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It's easy to make a public comment against the Keystone XL pipeline.  

Here are two "mad-libs" to help with the composition process.  Each block contains three lines, any of which will connect correctly with its neighbors.  This provides an enormous number of possible combinations.

Select one line from each block, copy and paste...and click "submit."  Then do it again.  And again.

But before we begin, a Climate Message:<
Ready?  Here we go:
a - (The Keystone XL pipeline)
b - (The extraction of Tar Sands oil)
c - (This project)
a - (is catastrophic on multiple levels of scale.)
b - (isn't just a disaster in the making, but many disasters —€” some immediate, some long-term.)
c - (is a "perfect storm" of climatic and environmental impacts.)
a - (The destruction of millions of acres of boreal forest)
b - (Cutting down countless trees)
c - (Destroying huge amounts of Canadian forest land)
a - (in order to exploit Canada’s tar sands)
b - (for the most venal of motives)
c - (to feed our civilization's addiction to fossil fuels)
a - (is already an environmental blunder of huge proportions.)
b - (is an inexcusable crime against nature.)
c - (is an example of the most thoughtless greed imaginable.)
a - (Transporting the filthy Tar Sands oil across the US)
b - (A pipeline carrying toxic dilbit all the way across North America)
c - (A pipeline running from the Tar Sands to Texas)
a - (holds the potential for hundreds of local and regional disasters.)
b - (is going to damage and destroy both ecosystems and communities all over the country.)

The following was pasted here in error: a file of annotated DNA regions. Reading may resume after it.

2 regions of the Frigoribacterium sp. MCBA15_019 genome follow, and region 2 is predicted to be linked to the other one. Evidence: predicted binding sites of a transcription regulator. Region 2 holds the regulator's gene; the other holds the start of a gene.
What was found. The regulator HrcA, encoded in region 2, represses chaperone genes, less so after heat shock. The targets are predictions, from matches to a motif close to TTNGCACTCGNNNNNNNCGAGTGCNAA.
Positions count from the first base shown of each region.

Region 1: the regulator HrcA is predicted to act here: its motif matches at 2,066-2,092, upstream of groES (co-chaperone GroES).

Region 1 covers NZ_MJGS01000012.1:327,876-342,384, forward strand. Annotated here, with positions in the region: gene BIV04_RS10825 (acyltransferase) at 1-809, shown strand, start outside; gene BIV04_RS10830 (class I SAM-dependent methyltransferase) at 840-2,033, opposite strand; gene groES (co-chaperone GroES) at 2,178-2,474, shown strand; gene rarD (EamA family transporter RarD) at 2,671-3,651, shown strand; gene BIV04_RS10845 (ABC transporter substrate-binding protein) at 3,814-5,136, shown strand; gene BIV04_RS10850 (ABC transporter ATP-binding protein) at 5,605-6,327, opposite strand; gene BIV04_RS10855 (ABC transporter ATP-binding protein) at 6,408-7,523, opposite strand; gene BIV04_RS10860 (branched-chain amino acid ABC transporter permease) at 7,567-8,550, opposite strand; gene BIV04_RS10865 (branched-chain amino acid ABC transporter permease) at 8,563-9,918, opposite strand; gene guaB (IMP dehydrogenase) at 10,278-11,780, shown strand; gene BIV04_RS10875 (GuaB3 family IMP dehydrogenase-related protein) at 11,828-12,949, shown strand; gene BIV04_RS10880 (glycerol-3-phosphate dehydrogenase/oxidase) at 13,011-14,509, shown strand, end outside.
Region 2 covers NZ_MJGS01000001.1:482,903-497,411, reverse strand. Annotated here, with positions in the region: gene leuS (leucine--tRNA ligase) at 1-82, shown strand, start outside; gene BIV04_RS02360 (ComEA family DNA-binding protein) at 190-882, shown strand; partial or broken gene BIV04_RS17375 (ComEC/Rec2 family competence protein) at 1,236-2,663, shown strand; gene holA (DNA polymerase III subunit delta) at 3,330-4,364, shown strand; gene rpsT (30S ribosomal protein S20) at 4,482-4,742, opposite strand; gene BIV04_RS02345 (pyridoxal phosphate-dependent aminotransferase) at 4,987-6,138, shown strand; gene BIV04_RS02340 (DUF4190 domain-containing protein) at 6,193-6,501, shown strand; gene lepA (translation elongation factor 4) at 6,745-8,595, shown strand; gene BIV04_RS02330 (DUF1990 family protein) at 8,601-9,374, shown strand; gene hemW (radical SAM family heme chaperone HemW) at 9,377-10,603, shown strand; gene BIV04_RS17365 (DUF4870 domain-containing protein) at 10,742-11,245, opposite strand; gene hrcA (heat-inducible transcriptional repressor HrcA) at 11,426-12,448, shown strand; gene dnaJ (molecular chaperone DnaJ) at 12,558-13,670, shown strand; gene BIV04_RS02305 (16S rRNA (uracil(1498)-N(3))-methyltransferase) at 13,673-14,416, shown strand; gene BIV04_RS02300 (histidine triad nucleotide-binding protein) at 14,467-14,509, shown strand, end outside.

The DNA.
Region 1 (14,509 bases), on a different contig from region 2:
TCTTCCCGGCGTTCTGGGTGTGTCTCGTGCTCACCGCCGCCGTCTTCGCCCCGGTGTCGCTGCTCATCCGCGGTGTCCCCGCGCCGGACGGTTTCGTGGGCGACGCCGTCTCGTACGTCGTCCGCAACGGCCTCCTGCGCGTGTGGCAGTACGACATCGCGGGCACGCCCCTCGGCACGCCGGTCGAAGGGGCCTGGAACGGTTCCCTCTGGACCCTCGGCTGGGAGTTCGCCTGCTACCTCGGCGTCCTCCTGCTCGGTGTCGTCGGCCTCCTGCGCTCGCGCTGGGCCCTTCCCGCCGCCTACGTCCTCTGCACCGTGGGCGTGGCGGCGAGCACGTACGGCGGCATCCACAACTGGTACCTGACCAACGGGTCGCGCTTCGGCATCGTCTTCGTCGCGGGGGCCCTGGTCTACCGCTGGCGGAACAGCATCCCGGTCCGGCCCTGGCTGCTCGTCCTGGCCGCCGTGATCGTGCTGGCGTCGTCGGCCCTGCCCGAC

c - (will inevitably leak, causing enormous damage to lives and property.)
a - (In the longer term, burning all that oil will push the greenhouse effect into overdrive,)
b - (And as far as our descendants are concerned, when that carbon enters the atmosphere, it's going to stay there for millennia,)
c - (And if we burn that oil, the CO2 emissions will trigger runaway climate change,)
a - (a situation from which recovery may be impossible.)
b - (making a stable planetary environment a thing of the past.)
c - (leaving an inhospitable Earth on which countless humans will be unable to survive.)
a - (If President Obama allows the pipeline project to proceed,)
b - (Should the Keystone XL receive presidential approval,)
c - (If the Obama administration ignores these warnings,)
a - (we will know that his commitment to the fight against global warming is)
b - (it'll be clear that those noble words about the climate emergency are)
c - (there will be no doubt that the fine speeches about the urgency of climate change are)
a - (inadequate to the magnitude of the crisis.)
b - (only cosmetic, not actual.)
c - (mere window dressing to an energy policy dominated by the short-term profiteering of the fossil-fuel industry.)

And now, a Climate Message from Afropop expert Banning Eyre:
This "mad-lib" uses somewhat longer phrases to create more verbose paragraphs.  You too can sound like a progressive version of George Will!
a —€” (The assertion that a transcontinental pipeline will reduce the cost of Alberta's Tar Sands oil ignores several troublesome facts.)

b —€” (Those who glibly claim that the Keystone XL will make Alberta'€™s Tar Sands oil less expensive are ignoring a number of important facts.)

c — (The claim that a pipeline across the continental US will reduce the cost of oil flies in the face of the facts.)

a —€” (Pipelines leak, and the crude intended for transport in the Keystone XL is a particularly toxic variety.)

b —€” (The dilbit oil which the Keystone XL is expected to carry is extremely "dirty" and highly poisonous.)

c — (There has never been a leak-free pipeline, and the Tar Sands oil is a very toxic product.)

a —€” (Let it contaminate an aquifer en route, and the price goes up to include countless thousands of human lives.)